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Gate-bias controlled charge trapping as a mechanism for NO2 detection with field-effect transistors

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Author: Andringa, A.-M. · Meijboom, J.R. · Smits, E.C.P. · Mathijssen, S.G.J. · Blom, P.W.M. · Leeuw, D.M. de
Type:article
Date:2011
Source:Advanced Functional Materials, 1, 21, 100-107
Identifier: 461497
Keywords: Electronics · air quality sensors · charge trapping · field-effect transistors · NO2 sensors · ZnO · Ambipolar semiconductor · Chemiresistors · Commercial sensors · Detection mechanism · Electron trapping · Exponential time · Gate bias · Human health · Nitrogen dioxides · NO sensors · P-type · Positive gate bias · Sensing mechanism · Threshold voltage shifts · ZnO · Air quality · Bias voltage · Charge trapping · Nitrogen oxides · Sensors · Threshold voltage · Zinc oxide · Field effect transistors · Industrial Innovation · Mechatronics, Mechanics & Materials · HOL - Holst · TS - Technical Sciences

Abstract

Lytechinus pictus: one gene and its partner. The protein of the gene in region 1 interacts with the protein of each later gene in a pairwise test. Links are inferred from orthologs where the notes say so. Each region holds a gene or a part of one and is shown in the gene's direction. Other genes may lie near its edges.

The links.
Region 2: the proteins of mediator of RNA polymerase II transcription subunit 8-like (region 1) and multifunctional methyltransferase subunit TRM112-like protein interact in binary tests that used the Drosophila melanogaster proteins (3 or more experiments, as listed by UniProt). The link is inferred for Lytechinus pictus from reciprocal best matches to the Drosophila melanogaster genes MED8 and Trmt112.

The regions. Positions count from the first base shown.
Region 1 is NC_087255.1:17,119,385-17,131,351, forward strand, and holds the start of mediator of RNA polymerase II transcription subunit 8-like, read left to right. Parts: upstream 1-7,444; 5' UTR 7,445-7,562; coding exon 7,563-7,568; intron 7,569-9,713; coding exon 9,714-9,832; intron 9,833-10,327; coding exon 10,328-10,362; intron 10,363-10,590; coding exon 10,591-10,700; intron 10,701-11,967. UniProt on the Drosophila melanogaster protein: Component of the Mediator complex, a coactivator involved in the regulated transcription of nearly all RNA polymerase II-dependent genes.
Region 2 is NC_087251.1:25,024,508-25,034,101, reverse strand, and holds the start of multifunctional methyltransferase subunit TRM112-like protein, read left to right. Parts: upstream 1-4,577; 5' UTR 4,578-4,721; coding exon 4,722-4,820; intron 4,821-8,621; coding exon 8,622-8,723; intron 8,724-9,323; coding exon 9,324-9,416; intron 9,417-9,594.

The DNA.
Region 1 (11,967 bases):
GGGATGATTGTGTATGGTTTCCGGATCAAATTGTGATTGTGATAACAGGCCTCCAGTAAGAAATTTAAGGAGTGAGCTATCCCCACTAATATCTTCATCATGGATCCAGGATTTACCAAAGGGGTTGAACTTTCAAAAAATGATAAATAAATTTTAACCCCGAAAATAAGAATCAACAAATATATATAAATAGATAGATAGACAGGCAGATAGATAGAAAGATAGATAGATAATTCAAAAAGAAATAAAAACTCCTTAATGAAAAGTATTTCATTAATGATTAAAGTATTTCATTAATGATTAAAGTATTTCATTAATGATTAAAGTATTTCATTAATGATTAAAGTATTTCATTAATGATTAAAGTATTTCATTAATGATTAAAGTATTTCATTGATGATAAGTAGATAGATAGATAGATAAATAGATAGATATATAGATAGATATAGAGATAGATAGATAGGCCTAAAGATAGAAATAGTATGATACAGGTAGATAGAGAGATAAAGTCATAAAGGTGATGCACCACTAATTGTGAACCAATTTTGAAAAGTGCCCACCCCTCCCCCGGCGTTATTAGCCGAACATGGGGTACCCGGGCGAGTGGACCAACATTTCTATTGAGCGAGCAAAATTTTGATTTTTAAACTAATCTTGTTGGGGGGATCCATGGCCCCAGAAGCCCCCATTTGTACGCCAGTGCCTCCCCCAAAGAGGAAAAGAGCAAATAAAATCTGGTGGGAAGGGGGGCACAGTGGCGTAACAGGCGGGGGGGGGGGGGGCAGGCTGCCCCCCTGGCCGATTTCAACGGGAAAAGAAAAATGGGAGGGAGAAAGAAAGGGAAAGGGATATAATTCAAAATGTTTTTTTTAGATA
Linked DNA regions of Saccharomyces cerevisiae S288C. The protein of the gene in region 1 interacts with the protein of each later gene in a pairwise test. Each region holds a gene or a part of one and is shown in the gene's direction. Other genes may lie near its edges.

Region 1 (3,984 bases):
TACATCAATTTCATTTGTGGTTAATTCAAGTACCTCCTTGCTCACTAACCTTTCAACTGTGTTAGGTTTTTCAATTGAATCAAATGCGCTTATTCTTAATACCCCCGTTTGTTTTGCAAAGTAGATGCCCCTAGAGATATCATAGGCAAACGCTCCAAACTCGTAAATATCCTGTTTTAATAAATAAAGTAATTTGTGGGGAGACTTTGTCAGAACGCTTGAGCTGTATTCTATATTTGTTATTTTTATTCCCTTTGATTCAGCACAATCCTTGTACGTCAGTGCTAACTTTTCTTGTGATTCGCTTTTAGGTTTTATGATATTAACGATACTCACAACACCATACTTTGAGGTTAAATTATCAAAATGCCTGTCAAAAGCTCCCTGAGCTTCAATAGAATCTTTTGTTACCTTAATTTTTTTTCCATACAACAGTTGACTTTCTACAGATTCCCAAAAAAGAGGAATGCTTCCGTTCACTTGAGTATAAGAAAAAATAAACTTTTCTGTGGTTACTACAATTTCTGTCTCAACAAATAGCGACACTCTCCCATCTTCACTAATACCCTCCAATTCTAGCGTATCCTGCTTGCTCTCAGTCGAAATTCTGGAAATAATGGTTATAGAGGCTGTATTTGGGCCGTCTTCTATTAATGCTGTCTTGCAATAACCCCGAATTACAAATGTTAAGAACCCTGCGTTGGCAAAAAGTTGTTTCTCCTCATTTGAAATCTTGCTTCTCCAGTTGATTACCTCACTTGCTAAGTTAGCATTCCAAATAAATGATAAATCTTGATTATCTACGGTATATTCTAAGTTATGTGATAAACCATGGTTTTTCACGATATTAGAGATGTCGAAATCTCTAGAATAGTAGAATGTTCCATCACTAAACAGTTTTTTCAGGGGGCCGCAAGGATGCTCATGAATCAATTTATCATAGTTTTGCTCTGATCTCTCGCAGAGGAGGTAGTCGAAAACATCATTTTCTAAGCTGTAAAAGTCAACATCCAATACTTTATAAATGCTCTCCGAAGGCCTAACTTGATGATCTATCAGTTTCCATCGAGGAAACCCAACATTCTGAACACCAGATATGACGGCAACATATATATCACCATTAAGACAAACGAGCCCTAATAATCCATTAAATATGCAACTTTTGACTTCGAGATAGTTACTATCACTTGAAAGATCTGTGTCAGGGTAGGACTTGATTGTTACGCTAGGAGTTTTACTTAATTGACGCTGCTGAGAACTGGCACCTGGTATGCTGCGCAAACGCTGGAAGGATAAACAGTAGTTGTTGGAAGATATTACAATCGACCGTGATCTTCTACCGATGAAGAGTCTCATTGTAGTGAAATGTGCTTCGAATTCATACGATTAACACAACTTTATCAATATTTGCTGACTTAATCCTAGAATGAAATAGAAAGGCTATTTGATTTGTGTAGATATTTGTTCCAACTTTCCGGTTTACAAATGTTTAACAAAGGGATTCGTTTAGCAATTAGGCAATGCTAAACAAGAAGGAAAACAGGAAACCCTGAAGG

Detection of nitrogen dioxide, NO2, is required to monitor the air-quality for human health and safety. Commercial sensors are typically chemiresistors, however field-effect transistors are being investigated. Although numerous investigations have been reported, the NO2 sensing mechanism is not clear. Here, the detection mechanism using ZnO field-effect transistors is investigated. The current gradually decreases upon NO2 exposure and application of a positive gate bias. The current decrease originates from the trapping of electrons, yielding a shift of the threshold voltage towards the applied gate bias. The shift is observed for extremely low NO2 concentrations down to 10 ppb and can phenomenologically be described by a stretched-exponential time relaxation. NO2 detection has been demonstrated with n-type, p-type, and ambipolar semiconductors. In all cases, the threshold voltage shifts due to gate bias induced electron trapping. The description of the NO2 detection with field-effect transistors is generic for all semiconductors and can be used to improve future NO2 sensors. The mechanism of NO2 detection is investigated using ZnO field-effect transistors. The transistor current gradually decreases upon NO2 exposure. The decrease originates from the trapping of electrons, which causes a shift of the threshold voltage towards the applied gate bias. The shift can be described by a stretched-exponential time relaxation and is observed for extremely low NO2 concentrations. Copyright © 2011 WILEY-VCH Verlag GmbH & Co. KGaA, Weinheim.